The eventual-American League champion Tampa Bay Rays knocked Chicago out in five games in the first round.
6. 1959 National League Pennant Game 2
In Game 2 of a best-of-three series for the pennant, the Los Angeles Dodgers and Milwaukee Braves met in the Los Angeles Coliseum.
Don Drysdale toed the rubber for the Dodgers, and Lew Burdette did the honors for the Braves.
The Dodgers trailed 5-2 heading to the bottom of the ninth inning with Burdette trying to close it out for Milwaukee.
Wally Moon, Duke Snider, and Gil Hodges all singled to load the bases, and three runs later the Dodgers tied it up at 5-5.
In the 12th inning, Hodges walked and Carl Furillo knocked him in to send the Dodgers to the World Series where they beat the White Sox, four games to two.
5. 1962 National League Pennant Game 3
One of baseball’s best rivalries continued in the fall of ’62.
The Los Angeles Dodgers and San Francisco Giants played one game to go to the World Series.
Juan Marichal of the Giants faced off against Los Angeles’ Johnny Podres at Dodger Stadium, and it was Podres who got the better of the matchup.
And then the top of the ninth inning came with Los Angeles ahead 4-2.
San Fran’s Matty Alou led off the inning with a single. With one out, Willie McCovey walked, then Felipe Alou walked.
Willie Mays stepped to plate and knocked in the first run of the inning.
A sacrifice fly, a wild pitch, two more walks, and an error led to four runs for the Giants and a 6-4 lead.
The World Series was the first for the Giants since moving from New York to San Francisco, but they lost to the New York Yankees in seven games.
4. 2009 American League Central
No, the Metrodome in Minneapolis, Minn., didn’t remind us of the days of Kirby Puckett on this night, but the Minnesota Twins and Detroit Tigers provided a thriller nonetheless.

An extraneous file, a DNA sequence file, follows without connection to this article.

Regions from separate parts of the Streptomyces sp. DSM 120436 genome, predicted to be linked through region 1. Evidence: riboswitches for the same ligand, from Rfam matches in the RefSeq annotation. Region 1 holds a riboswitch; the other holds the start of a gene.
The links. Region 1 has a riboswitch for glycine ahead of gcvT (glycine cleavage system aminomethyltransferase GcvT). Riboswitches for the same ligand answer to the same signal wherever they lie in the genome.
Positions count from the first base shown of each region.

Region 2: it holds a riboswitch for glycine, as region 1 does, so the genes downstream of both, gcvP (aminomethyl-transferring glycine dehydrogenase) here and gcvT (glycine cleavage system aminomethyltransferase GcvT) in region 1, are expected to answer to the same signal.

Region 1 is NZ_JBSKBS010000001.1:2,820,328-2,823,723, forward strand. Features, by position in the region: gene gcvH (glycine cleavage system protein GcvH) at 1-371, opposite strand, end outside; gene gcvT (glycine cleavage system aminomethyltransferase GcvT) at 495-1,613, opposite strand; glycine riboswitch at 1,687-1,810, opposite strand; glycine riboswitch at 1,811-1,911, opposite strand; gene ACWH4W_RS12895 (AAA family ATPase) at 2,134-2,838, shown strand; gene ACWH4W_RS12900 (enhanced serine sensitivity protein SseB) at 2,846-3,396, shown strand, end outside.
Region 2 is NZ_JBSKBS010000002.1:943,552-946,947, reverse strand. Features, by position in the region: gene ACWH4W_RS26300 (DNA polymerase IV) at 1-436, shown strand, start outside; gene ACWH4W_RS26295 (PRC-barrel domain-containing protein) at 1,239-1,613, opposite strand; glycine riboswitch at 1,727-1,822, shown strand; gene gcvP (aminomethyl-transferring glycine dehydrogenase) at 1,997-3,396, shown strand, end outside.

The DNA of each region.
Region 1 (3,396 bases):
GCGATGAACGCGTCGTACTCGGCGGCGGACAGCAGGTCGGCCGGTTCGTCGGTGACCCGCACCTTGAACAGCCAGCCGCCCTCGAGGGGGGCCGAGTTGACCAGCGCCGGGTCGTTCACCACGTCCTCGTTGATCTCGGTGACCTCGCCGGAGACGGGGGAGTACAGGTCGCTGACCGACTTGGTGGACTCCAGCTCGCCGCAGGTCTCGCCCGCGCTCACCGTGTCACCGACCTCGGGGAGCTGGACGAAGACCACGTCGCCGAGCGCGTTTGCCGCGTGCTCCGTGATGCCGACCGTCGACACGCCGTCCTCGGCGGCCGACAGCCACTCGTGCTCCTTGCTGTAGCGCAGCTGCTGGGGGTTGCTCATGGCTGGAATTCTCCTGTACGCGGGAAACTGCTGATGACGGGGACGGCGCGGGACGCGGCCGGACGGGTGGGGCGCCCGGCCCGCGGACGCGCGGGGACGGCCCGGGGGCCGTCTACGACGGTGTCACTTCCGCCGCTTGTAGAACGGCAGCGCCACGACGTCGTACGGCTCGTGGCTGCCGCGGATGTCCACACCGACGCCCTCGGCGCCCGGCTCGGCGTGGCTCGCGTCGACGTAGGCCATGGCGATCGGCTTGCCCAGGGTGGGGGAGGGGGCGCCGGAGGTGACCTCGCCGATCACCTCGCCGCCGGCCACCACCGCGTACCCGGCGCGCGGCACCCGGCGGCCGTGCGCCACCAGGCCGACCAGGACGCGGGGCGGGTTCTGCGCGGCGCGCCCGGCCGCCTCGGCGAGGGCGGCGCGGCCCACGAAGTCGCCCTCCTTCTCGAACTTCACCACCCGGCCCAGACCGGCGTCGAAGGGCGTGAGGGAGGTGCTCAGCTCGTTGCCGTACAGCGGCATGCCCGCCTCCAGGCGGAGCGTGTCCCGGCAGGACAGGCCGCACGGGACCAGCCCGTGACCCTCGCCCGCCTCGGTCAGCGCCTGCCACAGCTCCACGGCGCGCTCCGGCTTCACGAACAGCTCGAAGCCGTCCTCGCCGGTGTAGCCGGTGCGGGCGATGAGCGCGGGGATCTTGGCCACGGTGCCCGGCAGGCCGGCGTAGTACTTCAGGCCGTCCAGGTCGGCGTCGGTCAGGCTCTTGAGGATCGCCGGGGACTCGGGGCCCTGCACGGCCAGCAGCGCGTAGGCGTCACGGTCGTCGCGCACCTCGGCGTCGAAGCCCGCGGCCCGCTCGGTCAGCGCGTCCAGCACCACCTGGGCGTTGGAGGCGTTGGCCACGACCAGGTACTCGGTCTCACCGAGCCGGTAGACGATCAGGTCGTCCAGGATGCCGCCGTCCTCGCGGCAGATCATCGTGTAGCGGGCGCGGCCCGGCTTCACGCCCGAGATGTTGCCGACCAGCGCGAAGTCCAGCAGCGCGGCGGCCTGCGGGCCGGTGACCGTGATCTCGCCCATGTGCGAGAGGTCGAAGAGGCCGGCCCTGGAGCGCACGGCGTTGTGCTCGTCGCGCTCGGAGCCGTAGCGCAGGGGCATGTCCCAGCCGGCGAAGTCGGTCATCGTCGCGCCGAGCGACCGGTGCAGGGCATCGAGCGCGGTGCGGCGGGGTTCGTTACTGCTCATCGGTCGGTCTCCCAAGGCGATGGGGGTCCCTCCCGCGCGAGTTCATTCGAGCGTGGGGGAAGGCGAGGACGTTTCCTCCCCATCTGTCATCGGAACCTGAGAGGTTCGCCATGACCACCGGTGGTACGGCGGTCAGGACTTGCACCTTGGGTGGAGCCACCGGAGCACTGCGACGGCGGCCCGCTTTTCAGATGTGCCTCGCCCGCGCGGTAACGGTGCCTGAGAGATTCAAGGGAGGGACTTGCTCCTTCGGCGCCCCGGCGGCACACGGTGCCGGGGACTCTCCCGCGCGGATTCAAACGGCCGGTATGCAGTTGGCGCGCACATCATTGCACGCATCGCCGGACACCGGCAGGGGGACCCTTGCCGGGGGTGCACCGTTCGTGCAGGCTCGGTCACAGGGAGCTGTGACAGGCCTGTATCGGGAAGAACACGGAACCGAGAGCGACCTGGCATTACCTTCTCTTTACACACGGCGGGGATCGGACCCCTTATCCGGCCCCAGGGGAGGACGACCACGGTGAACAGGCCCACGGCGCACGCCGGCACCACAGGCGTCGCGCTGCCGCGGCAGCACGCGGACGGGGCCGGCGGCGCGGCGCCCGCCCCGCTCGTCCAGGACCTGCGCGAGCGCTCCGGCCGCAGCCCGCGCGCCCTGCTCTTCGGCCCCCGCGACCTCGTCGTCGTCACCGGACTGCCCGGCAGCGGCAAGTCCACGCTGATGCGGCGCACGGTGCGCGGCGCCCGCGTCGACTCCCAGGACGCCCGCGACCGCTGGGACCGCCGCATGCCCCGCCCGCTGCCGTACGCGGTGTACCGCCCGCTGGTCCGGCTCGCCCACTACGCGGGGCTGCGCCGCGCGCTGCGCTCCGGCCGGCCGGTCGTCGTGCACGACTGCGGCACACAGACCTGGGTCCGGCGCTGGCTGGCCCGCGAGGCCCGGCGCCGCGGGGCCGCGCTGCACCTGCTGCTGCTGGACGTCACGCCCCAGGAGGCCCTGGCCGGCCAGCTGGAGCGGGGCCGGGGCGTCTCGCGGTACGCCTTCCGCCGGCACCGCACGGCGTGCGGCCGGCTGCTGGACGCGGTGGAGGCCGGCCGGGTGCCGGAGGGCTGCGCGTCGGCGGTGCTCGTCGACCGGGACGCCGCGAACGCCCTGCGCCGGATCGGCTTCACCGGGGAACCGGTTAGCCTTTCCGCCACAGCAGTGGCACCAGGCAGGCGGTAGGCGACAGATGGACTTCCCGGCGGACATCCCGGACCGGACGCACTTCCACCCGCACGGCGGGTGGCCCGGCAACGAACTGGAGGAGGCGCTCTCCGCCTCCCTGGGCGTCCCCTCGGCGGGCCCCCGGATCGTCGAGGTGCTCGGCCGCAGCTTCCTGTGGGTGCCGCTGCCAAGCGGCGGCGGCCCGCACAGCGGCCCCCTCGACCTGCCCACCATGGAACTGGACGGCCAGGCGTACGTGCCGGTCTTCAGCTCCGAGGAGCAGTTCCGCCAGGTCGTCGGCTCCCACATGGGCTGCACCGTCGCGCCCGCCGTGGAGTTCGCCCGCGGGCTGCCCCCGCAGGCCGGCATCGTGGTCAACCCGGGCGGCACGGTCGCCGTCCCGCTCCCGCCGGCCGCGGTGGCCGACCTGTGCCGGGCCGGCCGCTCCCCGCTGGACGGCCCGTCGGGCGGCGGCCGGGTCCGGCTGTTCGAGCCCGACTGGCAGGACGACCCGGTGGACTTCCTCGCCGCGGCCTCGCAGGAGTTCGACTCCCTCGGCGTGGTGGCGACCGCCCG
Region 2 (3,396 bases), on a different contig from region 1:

Great relief pitching and two homers apiece kept the Twins and Tigers knotted up at 5-5 going into the 12th inning.
With the bases loaded in the top half and Detroit’s Brandon Inge at the plate, Twins reliever Bobby Keppel threw a fastball high and tight to Inge.
Inge believed that the pitch grazed his jersey, which would have forced in the go-ahead run, but home plate umpire Randy Marsh ruled that Inge did not get hit.
That one call, or non-call, provided the only window the Twins needed.
Keppel escaped the jam with a force out at home plate followed by a strikeout.
In the bottom half, Alexei Casilla singled home Carlos Gomez, and Minnesota broke out the champagne with the 6-5 victory.
Minnesota would lose to the New York Yankees in the divisional round.
3. 2007 National League Wild Card
We will remember this 13-inning thriller for two reasons and two reasons only: Matt Holliday’s nosedive into and phantom tag of home plate.
The San Diego Padres held a two-run lead over the Colorado Rockies heading into the bottom half of the 13th with Padres' closer Trevor Hoffman trotting in from the bullpen.
You know, the man who has more saves than any other pitcher in the history of baseball.
So in that sense, it should have been over.
Oh, but not so fast.
On the first night of October, things happened to be different.